The IPCC aims to understand the influences driving the Earth’s climate variability and future climate scenarios. It does not conduct its own research or run models; instead, it provides a meta-analysis of the work of thousands of researchers across the globe to provide a scientific basis for governments to develop climate-related policies. The IPCC warns of risks to food production and security, water availability, species extinction, biodiversity reduction, coastal erosion, floods and droughts, negative impacts on human health, and population displacement. ‘The IPCC has been saying the same thing since the 1990s, but no one is listening,’ said Dr Chloe Mackallah, reading directly from the IPCC’s Fifth Assessment Report, which states that the effects of anthropogenic greenhouse gas emissions ‘are extremely likely to have been the dominant cause of the observed warming since the mid-20th century.’
Current climate models cannot capture the persistence of drought and length of heatwaves, and they struggle to simulate future rainfall extremes, sometimes because they offer conflicting results, because climate prediction and greenhouse gas emission models are not just in the hands of climate scientists. They have to take the human population into account – demography, economics, technology, and our actions. The modelling of future carbon dioxide emissions provides multiple possible futures depending on these. Professor Andy Pitman asks “what do you want for your future? Which do you think we can achieve?”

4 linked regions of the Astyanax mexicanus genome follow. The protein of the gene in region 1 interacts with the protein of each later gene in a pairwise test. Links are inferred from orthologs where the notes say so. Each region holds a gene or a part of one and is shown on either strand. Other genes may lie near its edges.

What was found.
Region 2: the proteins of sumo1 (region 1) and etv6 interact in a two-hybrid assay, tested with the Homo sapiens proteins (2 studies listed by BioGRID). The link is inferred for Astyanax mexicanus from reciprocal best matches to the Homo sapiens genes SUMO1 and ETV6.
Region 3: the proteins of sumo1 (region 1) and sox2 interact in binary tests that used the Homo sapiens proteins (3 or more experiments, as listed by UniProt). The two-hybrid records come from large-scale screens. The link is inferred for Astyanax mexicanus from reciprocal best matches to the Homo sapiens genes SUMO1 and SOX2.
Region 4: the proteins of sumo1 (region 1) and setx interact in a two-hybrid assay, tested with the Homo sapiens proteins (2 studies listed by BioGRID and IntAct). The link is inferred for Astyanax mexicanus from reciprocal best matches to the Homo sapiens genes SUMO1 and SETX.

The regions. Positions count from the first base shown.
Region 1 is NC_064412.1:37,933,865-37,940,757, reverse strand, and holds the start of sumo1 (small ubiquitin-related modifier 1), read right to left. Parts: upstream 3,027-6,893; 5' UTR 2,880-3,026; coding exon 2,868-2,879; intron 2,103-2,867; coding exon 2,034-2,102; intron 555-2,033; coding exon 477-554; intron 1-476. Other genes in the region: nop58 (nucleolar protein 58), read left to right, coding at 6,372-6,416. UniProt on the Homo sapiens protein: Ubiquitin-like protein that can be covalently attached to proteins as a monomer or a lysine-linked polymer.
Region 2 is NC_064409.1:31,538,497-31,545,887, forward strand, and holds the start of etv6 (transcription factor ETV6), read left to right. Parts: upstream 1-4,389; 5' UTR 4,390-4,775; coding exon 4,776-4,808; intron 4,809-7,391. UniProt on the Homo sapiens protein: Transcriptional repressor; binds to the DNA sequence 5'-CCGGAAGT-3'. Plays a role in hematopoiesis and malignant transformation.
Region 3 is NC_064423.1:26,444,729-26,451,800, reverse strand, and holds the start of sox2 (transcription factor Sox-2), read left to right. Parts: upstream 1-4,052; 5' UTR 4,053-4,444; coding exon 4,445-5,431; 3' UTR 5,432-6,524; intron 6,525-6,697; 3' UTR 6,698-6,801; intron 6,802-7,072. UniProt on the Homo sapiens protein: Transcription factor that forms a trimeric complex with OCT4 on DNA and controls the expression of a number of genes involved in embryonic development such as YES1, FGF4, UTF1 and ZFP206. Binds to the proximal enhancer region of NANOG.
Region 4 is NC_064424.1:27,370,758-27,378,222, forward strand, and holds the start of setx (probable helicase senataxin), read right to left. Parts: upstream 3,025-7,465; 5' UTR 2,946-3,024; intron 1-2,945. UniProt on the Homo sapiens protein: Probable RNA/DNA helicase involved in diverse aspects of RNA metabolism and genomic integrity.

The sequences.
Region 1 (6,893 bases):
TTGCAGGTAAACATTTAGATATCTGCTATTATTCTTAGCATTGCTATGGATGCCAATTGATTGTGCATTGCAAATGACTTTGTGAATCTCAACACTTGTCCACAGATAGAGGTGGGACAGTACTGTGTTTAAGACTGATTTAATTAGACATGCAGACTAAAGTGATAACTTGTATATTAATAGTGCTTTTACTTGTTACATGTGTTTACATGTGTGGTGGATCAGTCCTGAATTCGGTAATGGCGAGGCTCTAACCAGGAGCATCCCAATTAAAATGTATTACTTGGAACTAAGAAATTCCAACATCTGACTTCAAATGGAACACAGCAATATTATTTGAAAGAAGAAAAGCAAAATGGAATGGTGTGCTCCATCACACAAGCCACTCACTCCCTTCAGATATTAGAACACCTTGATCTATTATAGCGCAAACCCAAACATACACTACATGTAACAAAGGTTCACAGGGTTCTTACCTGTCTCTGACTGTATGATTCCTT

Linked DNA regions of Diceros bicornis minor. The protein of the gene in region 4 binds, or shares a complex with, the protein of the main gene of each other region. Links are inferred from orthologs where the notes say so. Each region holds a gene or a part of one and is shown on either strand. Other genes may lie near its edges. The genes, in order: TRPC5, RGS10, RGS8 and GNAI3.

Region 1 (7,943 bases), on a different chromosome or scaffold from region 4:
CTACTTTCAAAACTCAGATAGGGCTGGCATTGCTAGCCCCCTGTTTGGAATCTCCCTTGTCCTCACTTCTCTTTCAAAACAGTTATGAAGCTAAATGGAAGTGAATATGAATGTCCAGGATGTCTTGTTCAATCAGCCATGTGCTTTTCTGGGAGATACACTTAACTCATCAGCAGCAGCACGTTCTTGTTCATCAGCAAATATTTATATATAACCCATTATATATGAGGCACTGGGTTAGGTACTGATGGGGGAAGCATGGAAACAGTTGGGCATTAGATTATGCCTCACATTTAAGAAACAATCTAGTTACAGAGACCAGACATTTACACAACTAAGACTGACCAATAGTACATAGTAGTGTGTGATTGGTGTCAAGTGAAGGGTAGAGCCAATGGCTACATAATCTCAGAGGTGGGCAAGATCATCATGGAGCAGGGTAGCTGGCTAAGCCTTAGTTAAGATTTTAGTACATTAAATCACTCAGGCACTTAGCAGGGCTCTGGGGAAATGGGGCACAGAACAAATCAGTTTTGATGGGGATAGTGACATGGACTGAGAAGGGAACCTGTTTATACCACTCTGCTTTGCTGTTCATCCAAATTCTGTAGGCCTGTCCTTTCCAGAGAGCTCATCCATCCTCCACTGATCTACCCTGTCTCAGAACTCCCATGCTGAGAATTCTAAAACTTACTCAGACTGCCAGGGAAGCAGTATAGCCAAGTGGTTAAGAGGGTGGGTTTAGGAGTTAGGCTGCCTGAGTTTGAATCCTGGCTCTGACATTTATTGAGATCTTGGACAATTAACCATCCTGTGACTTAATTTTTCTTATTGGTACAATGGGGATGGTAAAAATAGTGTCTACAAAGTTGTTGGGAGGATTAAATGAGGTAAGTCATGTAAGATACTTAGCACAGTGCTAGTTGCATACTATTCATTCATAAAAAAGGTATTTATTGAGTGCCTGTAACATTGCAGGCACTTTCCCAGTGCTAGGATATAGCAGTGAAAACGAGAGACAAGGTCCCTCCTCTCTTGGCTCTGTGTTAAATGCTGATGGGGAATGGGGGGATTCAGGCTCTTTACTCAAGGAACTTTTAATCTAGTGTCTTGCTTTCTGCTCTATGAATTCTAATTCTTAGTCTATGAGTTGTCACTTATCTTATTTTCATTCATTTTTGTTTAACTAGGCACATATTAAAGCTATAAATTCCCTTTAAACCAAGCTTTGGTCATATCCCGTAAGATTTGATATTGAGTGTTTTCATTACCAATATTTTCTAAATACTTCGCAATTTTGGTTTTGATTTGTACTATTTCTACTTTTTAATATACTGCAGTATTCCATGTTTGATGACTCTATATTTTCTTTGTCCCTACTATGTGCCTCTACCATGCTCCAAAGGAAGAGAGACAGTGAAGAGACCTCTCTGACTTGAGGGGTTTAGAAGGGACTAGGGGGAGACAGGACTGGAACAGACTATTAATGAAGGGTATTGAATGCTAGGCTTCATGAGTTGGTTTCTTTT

Our climate is already changing. Under the Paris Agreement, Australia and the world’s great nations have committed to reducing global temperatures to a 1.5-2°C rise over pre-industrial levels. Should this exercise prove successful, a 2°C rise will still have far-reaching climate effects, with major implications for the State of Victoria. This panel of senior scientists were gathered together by the Governor of Victoria to showcase some of the work in climate adaptation produced in our state and, most importantly, share actions we could all take in our personal and professional lives to adapt to the “new normal.”
The latest edition of the Proceedings of the Royal Society of Victoria is now online, featuring a new species of calcareous sponge discovered in Geelong, a spectacular new H5 meteorite in Maryborough, an account of Indigenous meteorological knowledge using stellar scintillation, a reclassification of fossil graptolites from the early Bendigonian, a case for regulated investment in a resilient electricity network, an account of the Bureau of Meteorology’s new extreme heatwave event forecasting service, and a discussion on whether a similar service might be required for cold extremes.
Associate Professor Stephen Gallagher has spent months at sea over the past several years, drilling into the past to obtain a record of Australian geological history. The expedition set out to recover a 5-million-year record of the Australian climate – and surpassed their expectations by uncovering 50 million years. Gallagher was pleasantly surprised at the gems of information discovered on changes to aridity, sea levels, and monsoon cycles that the core samples revealed.